Friday, December 25, 2009

Comparing Light and its Modifiers

Light is the essence of photography. To understand light the photographer must be fully conversant with its qualities and behavior. In order to manage a light source, we must first be aware of its presence. Various lighting accessories are reflectors/dishes, softboxes, umbrellas, spot grids/fresnel floods and area lamps. When light falls on a subject it creates a range of tones: Highlights, Mid-tones and Shadows. A photographer needs to know how these can be compared with one another, so that the most appropriate light-shaper can be chosen for a specific situation.


Light from a point light source such as an open flash or the sun have a ‘hard quality’. The shadow created by this type of light are dark with well-defined edges. The shadows created by the sun are dark but not totally because earth’s atmosphere scatters/diffuses some of the light. The smaller the light source, the harder the light appears and larger the light source, the softer the light appears. A normal reflector illuminating a person from around 10m distance will give hard shadows. If you use the same reflector, however, to illuminate a smaller subject at a closer distance - a box of matches, for example, from about 10cm, the shadows will be much softer. Hence, a bare Camera Flash/Strobe creates a much harsher light and very well defined dark shadows compared to a bare Studio Flash/Strobe. A hard light will produce a strong difference between light and shadow.


The light from a Flash can also be diffused, spread or reflected off larger surface areas. Directional light maintains its ‘hard quality’ when reflected off a shiny surface but is scattered in different directions when reflected off a matte surface. This lowers the harshness of the light and the shadows now receive fill light and are better exposed to show detail in them. This light is called soft or diffused light. The shadows are lighter and much soft compared to hard light. The quality of this light is similar to that produced by a window without direct sun. This lighting technique is good for images of people, portraiture, fashion and much still-life photography. Again, the distance from the light source to the subject has an important influence on the size of the semi-shadow and the softness of the light. Increasing the distance between the light source and the subject makes the light harder, while decreasing the distance makes it softer If the light is large enough, the hardness or softness of the light is more or less independent of the subject to light source distance. A wall behind the subject will be illuminated to some degree over the whole area. The core shadow will disappear, being replaced by a well-gradated soft shadow. Surface texture on both the subject and the background becomes softer when a large diffused light source is used. As subject surface texture is evened out, this form of lighting is particularly good at hiding wrinkles in beauty photography. In nature, this perfectly diffused light is produced by a completely overcast sky. The technique is suitable for beauty, people and car photography.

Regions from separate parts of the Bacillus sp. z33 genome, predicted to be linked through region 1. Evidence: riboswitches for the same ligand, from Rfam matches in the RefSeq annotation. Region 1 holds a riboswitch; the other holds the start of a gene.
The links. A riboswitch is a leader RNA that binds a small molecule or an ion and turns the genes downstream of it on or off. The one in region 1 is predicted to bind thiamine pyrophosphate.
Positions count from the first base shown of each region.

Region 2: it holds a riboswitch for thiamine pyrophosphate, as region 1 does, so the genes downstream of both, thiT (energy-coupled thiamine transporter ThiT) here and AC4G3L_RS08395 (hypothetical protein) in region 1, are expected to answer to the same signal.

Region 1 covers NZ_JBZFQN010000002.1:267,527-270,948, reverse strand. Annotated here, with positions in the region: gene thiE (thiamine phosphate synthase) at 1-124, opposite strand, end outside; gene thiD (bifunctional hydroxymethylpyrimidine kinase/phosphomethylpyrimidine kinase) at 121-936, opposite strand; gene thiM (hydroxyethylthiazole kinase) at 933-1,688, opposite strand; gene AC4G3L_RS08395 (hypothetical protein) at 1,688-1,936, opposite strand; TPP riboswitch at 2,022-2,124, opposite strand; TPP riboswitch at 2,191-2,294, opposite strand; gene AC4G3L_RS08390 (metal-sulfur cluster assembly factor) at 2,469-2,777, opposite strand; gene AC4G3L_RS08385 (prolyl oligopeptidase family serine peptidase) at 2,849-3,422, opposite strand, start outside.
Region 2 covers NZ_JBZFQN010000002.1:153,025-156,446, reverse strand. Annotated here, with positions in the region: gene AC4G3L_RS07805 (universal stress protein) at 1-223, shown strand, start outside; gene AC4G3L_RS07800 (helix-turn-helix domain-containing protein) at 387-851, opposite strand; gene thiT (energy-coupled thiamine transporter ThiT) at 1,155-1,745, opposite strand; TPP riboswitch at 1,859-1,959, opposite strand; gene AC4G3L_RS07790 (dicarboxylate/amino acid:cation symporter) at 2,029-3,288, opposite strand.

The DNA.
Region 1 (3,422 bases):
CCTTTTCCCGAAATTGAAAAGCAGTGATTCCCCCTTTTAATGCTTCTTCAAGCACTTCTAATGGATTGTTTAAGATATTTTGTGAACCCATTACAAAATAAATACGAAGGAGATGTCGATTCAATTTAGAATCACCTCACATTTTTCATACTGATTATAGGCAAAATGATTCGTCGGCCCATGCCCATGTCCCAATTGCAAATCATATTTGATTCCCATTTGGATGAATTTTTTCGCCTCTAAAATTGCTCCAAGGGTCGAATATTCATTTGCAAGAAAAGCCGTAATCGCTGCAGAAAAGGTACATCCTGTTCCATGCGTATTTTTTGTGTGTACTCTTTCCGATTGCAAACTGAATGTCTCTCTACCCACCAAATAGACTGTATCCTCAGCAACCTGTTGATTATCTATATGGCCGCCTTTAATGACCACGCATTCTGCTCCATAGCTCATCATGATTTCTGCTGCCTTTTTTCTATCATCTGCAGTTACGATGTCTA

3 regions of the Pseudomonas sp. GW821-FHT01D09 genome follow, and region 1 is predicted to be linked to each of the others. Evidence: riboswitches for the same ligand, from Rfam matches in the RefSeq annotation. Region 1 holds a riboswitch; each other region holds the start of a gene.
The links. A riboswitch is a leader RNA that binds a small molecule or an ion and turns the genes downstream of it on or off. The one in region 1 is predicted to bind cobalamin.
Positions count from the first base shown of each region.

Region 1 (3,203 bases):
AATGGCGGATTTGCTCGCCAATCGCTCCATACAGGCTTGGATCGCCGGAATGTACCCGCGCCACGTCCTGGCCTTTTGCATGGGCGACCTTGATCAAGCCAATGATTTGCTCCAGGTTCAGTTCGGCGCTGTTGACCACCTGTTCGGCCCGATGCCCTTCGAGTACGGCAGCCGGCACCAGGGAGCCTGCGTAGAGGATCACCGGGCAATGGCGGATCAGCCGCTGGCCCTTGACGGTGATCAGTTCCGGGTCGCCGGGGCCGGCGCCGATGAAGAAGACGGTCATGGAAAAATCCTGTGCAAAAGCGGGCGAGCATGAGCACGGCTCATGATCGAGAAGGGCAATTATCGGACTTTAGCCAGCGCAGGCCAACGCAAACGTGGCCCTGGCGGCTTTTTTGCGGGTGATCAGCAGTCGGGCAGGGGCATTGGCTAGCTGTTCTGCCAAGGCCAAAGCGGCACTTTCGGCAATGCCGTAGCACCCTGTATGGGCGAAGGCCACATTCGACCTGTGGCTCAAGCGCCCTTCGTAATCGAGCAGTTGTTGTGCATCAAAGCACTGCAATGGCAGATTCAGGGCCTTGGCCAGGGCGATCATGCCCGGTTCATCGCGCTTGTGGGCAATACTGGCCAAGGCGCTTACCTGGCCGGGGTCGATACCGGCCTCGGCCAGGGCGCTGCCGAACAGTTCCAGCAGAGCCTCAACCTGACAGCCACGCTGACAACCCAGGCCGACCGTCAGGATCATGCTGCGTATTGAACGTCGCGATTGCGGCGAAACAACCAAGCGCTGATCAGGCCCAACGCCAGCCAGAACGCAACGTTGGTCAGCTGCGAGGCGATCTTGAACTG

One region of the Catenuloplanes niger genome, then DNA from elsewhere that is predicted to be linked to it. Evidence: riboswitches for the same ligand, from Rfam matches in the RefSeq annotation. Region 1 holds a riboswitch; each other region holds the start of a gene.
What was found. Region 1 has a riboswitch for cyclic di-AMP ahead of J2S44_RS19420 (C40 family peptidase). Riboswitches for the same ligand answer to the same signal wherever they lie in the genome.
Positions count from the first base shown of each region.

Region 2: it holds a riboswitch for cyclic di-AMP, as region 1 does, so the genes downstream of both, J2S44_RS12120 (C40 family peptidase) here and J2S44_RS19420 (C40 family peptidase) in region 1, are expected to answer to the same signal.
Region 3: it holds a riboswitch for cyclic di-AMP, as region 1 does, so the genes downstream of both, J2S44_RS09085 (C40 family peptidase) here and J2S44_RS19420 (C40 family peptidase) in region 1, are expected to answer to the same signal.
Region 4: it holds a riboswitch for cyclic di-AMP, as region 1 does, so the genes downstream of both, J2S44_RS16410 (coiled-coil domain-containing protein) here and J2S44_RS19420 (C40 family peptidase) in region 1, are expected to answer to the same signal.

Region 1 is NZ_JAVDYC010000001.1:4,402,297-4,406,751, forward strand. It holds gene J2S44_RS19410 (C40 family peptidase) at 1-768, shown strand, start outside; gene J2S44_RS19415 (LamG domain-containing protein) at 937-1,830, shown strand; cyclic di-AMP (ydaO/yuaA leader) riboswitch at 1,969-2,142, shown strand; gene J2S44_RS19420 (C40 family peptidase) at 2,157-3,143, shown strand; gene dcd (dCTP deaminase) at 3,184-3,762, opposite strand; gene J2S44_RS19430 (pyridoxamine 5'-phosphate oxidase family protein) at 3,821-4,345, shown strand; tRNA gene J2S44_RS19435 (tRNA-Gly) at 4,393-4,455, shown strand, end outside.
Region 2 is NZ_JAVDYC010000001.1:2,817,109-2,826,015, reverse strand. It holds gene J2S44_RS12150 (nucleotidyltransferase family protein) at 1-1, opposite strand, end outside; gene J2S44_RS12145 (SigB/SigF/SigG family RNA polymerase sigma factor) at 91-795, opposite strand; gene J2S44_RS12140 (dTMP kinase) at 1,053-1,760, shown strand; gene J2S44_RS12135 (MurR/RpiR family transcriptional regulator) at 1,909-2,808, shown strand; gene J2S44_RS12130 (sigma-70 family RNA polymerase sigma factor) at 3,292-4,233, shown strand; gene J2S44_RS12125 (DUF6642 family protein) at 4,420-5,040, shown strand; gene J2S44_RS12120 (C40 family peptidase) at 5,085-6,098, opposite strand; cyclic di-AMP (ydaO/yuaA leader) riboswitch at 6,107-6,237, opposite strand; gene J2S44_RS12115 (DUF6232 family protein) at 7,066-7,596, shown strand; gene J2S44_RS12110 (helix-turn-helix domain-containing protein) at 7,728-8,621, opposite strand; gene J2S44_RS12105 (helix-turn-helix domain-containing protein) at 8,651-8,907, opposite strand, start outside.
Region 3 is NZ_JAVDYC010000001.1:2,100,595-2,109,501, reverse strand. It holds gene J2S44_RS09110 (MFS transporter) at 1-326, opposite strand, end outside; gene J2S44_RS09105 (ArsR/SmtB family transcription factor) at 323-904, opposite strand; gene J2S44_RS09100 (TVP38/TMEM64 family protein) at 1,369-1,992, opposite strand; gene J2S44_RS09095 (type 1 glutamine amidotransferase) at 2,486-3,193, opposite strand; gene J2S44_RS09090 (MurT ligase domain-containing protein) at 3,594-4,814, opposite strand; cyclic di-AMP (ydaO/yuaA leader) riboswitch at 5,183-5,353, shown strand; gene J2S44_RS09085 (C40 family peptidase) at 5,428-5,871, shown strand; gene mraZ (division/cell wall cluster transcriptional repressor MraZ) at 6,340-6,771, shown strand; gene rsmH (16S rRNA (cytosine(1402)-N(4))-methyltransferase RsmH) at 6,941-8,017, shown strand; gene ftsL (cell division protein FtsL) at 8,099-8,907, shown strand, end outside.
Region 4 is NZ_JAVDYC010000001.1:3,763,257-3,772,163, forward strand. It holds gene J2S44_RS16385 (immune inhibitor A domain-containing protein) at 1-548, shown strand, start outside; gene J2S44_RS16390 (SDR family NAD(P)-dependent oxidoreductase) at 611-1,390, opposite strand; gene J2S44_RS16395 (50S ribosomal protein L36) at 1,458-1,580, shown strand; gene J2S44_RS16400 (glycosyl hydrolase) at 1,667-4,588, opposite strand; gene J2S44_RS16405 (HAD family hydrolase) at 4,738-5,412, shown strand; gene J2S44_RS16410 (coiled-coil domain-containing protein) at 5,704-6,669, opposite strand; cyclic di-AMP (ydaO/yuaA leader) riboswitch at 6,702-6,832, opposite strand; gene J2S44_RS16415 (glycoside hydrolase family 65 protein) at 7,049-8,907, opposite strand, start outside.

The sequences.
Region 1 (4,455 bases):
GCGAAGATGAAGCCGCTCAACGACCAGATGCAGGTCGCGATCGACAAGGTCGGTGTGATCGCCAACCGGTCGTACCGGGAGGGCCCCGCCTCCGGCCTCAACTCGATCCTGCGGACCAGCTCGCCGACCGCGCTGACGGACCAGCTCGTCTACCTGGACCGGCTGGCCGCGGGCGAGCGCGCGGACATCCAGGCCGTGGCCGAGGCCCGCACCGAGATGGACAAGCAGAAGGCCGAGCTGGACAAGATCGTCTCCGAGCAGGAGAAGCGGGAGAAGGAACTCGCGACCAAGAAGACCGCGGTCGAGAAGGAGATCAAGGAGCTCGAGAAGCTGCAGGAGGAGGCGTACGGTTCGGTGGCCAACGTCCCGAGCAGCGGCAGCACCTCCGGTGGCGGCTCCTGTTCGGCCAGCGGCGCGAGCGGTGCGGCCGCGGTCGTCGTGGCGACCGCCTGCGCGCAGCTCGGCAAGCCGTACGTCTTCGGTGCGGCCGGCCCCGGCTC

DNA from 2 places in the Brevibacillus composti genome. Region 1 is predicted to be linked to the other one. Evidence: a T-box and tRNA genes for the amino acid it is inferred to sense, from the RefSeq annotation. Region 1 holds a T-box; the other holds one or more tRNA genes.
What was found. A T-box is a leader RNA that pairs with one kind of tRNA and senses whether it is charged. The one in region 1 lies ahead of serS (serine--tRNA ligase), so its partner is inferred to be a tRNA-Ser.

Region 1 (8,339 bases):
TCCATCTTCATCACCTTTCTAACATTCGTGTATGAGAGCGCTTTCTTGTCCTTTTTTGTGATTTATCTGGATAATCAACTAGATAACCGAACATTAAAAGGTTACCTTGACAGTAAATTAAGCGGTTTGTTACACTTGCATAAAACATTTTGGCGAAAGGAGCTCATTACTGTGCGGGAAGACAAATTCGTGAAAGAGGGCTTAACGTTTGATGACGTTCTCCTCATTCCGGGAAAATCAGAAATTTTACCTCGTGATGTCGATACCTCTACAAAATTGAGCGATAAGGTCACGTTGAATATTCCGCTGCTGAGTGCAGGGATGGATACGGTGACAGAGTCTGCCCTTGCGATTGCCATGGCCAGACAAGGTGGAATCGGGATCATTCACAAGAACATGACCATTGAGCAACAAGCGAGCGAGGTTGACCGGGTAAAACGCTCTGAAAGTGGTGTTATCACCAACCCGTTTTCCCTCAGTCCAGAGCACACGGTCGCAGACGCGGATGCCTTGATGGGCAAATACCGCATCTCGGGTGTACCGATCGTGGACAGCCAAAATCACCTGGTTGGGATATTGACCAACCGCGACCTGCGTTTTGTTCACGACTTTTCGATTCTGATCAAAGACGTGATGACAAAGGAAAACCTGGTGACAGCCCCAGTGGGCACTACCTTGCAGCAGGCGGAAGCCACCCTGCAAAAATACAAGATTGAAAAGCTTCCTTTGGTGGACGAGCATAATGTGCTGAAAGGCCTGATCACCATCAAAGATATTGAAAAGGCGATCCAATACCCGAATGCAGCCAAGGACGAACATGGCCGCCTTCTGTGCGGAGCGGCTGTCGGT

Lighting that is done close to the subject shows that the shoot-thru umbrella has more coverage but no ‘wrap’ to it, while the reflective umbrella has less coverage but more even light. When shooting a portrait, the white umbrella when placed close to the subject creates a center weighted soft 'hot spot' of light ie. the intensity is strong at the center, and fades to the shadow. The skin looks soft with this light. At the same close distance, the silver umbrella gives more wrap and even coverage of light. The skin gives shows an even sparkling effect, which is good for people with great skin. At long distance though, both light produce almost the same effect and difference if any is negligible(even for lighting geeks), although the silver umbrella eats up more power from the light source to give the same amount of light as the white shoot through umbrella.


This technique is very old and a creative way to get the light effect of a spot grid light with just the silver umbrella. You can control the coverage to make the light wrap very tight around the subject. Simply close down the umbrella midway to get the effect. Attach a clamp/clip on the rod of the umbrella to make it stay there. I normally use the 32degree spot grid a lot for fashion work, but if for some reason, i can't find one...we know what to use!


This form of lighting has been used since the Renaissance period, of course, by painters of that era including Rembrandt, Caravggio and Vermeer. The more technical use of the term 'chiaroscuro' is the effect of light modelling where three dimensional volume is suggested by the gradation of light to the shadow - often called "shading". In our image on the left, we deepen the shadows by using a black card to make the shading prominent. In the next image below, we replace the black card with a silver/white reflector to fill in the shadow.

Another placement of the umbrella and reflector for a slightly different look.


  1. Good and informative post about comparing light and its modifiers. Keep blogging and thanks for sharing....

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  2. awesome blog ! Looking forward to seeing the actions when them come out.

  3. this was one of the most didactic articles about basic strobist i've ever seen on the internet (and i've seen a bunch), thanks for that Sid.

    other posts are awesome too.

  4. This is probably the most straight to the point and informative one I have ever read! Thank you!